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Why Fast Fashion Companies Need To Stop Hijacking Personal Politics

by: Rosie Dalton | 3 years ago | Features

Image: Mango ‘Femme’ T-shirt. Image source.

It seems that a month can’t go at the moment by without a major fast fashion retailer being accused of ripping off some independent artist or another. And the problem with the continuation of this vicious cycle is not just the copyright infringement involved for the artist in question, but also the fact that this process usually involves fast fashion hijacking personal politics as well. Because the personal is political today and many of the most influential artists and creatives stand for something – whether it’s feminism, racial equality or all manner of significant socio-political messages. So by stealing the work of these individuals, fast fashion retailers often hijack their personal politics in the process. Which is a massive problem.

This is a problem personally and economically for the affected artist, but it is a problem for broader society as well. Because commercial entities like this are able to squash important countercultural movements by virtue of watering down their messaging. Take Normcore, for example, which as a movement was all about rejecting capitalism by reverting to a homogenous uniform of vintage blue jeans and white sneakers. By embracing sameness, proponents of Normcore were able to push back against the voracious trend culture that’s propped up by fast fashion companies. But as soon as companies like H&M and Zara started to produce those same vintage-look blue jeans and stark white sneakers, the message behind the uniform started to lose its punch.

This isn’t a new phenomenon, either, but one that stretches back even as far as subcultures like punk. In this particular group’s case, the likes of safety pins and Dr. Martens boots were used to communicate a set of anti-authoritarian ideals. But now fast fashion companies have clumsily appropriated those same style codes to the point that their true origins bear very little weight anymore. And when you think about it, this isn’t so different to when Forever 21 rips off a T-shirt created to benefit Planned Parenthood. Because suddenly, the important feminist message behind said garment becomes diluted by mass production.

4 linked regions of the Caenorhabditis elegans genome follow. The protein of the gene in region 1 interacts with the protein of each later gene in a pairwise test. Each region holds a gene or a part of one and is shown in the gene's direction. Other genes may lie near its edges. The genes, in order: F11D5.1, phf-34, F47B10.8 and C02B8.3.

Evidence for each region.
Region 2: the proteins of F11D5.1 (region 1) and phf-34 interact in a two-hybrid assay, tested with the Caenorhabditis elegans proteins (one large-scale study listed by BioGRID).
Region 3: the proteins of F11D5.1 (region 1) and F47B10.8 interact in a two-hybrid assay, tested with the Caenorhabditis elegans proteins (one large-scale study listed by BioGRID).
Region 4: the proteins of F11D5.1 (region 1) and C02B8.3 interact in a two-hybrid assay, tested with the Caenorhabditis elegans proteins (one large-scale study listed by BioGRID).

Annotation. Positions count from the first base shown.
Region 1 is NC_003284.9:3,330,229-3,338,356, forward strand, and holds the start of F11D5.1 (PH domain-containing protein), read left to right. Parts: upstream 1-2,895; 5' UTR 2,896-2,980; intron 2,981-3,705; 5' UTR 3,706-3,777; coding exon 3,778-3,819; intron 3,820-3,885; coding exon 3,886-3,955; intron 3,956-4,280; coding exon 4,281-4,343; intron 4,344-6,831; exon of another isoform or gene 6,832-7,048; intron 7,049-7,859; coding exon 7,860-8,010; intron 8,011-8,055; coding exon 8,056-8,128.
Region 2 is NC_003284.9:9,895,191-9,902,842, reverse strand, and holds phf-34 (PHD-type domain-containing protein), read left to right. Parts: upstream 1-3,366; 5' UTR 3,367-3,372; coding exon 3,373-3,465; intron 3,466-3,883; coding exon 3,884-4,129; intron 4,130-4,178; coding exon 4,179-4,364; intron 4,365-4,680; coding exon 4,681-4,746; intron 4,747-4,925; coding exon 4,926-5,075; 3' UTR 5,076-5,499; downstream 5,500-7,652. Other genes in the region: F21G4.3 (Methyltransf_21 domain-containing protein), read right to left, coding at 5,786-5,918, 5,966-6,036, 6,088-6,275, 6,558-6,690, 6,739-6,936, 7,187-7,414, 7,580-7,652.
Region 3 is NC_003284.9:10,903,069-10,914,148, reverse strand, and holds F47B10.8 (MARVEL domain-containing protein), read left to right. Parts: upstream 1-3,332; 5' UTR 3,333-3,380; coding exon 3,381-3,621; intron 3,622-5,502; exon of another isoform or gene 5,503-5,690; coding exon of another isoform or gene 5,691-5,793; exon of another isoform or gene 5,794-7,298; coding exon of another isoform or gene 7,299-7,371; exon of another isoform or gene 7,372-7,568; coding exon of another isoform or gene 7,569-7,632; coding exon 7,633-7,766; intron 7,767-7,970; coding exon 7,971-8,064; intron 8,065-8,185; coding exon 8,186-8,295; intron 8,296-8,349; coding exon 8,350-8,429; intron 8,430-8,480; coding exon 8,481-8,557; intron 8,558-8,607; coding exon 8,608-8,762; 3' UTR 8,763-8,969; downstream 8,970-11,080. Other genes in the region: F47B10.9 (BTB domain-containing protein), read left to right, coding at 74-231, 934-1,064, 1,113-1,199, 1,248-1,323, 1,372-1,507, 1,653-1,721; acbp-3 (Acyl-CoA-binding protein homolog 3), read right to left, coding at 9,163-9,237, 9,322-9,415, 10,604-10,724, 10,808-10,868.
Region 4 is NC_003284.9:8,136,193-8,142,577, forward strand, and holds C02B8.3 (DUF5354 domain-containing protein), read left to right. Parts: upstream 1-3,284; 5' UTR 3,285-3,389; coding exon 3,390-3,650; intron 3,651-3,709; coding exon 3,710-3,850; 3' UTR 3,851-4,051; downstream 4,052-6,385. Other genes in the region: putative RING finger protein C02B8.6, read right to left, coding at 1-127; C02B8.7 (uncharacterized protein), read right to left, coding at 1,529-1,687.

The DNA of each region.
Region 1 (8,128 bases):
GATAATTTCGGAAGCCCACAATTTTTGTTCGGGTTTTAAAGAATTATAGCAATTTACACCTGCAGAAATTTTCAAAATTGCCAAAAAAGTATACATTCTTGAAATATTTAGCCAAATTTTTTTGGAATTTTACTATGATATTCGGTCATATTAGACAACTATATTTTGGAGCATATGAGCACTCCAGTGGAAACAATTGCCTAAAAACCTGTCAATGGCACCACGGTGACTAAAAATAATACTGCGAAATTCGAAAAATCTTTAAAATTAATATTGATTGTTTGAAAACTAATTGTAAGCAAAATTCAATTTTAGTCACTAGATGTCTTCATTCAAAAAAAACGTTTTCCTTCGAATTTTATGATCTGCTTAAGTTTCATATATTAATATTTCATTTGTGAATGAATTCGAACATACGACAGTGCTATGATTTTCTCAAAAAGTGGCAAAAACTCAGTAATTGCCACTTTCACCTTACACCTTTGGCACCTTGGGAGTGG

So how do we combat all of this then? Well, with any luck, Gorpcore could represent a great way to do just that. Because, unlike many of the socio-political movements that came before it, Gorpcore’s identifiers aren’t purely aesthetic ones – instead the way they are made are just as, if not more, important than their appearance. This is because Gorpcore is about saving the planet, one sustainably made T-shirt at a time. It is for this reason that the movement is so tied to particular responsible companies like Patagonia and Teva. The fast fashion giants can’t sever these sorts of ties so easily, because simply replicating a Patagonia tee means nothing unless it is also made with the same sense of sustainability. And fast fashion is simply too unsustainable in practice to ever achieve that.

So whether or not fast fashion actually succeeds in continuing to decimate important political movements, it is important for us all to recognise the power of our personal politics. To not just hone those personal politics, but also to shop with them in mind. Whether that means focussing on sustainability like the proponents of Gorpcore do, for instance, or choosing to minimise your waste by curating a personal uniform of pieces designed with this value in mind. Ultimately, the power of the fast fashion retailer ends their ability to make you part ways with your precious dollars. And once you stop valuing the trends that they churn out, then those brands stop having control over your personal values.   

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